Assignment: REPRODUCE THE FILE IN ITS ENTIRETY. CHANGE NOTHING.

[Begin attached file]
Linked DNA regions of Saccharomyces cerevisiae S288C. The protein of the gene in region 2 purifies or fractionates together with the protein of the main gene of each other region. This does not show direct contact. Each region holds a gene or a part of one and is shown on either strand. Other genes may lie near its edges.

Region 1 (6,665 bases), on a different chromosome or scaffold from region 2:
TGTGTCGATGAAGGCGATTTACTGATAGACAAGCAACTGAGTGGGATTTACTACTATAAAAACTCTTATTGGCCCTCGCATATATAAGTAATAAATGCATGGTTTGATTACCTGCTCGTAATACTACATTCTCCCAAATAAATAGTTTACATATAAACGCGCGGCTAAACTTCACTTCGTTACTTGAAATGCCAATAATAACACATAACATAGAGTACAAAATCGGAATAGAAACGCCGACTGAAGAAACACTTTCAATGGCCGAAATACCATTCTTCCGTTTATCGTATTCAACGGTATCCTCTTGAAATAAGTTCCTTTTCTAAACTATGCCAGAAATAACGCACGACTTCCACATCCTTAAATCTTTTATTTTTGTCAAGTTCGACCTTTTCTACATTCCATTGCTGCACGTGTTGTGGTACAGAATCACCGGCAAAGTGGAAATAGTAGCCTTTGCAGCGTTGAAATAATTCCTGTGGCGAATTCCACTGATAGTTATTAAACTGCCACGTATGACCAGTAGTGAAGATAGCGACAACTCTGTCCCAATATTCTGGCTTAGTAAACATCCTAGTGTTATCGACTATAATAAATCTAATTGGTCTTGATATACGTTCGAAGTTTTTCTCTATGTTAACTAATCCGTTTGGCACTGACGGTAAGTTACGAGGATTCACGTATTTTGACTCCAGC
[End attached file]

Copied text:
Linked DNA regions of Saccharomyces cerevisiae S288C. The protein of the gene in region 2 purifies or fractionates together with the protein of the main gene of each other region. This does not show direct contact. Each region holds a gene or a part of one and is shown on either strand. Other genes may lie near its edges.

Region 1 (6,665 bases), on a different chromosome or scaffold from region 2:
TGTGTCGATGAAGGCGATTTACTGATAGACAAGCAACTGAGTGGGATTTACTACTATAAAAACTCTTATTGGCCCTCGCATATATAAGTAATAAATGCATGGTTTGATTACCTGCTCGTAATACTACATTCTCCCAAATAAATAGTTTACATATAAACGCGCGGCTAAACTTCACTTCGTTACTTGAAATGCCAATAATAACACATAACATAGAGTACAAAATCGGAATAGAAACGCCGACTGAAGAAACACTTTCAATGGCCGAAATACCATTCTTCCGTTTATCGTATTCAACGGTATCCTCTTGAAATAAGTTCCTTTTCTAAACTATGCCAGAAATAACGCACGACTTCCACATCCTTAAATCTTTTATTTTTGTCAAGTTCGACCTTTTCTACATTCCATTGCTGCACGTGTTGTGGTACAGAATCACCGGCAAAGTGGAAATAGTAGCCTTTGCAGCGTTGAAATAATTCCTGTGGCGAATTCCACTGATAGTTATTAAACTGCCACGTATGACCAGTAGTGAAGATAGCGACAACTCTGTCCCAATATTCTGGCTTAGTAAACATCCTAGTGTTATCGACTATAATAAATCTAATTGGTCTTGATATACGTTCGAAGTTTTTCTCTATGTTAACTAATCCGTTTGGCACTGACGGTAAGTTACGAGGATTCACGTATTTTGACTCCAGC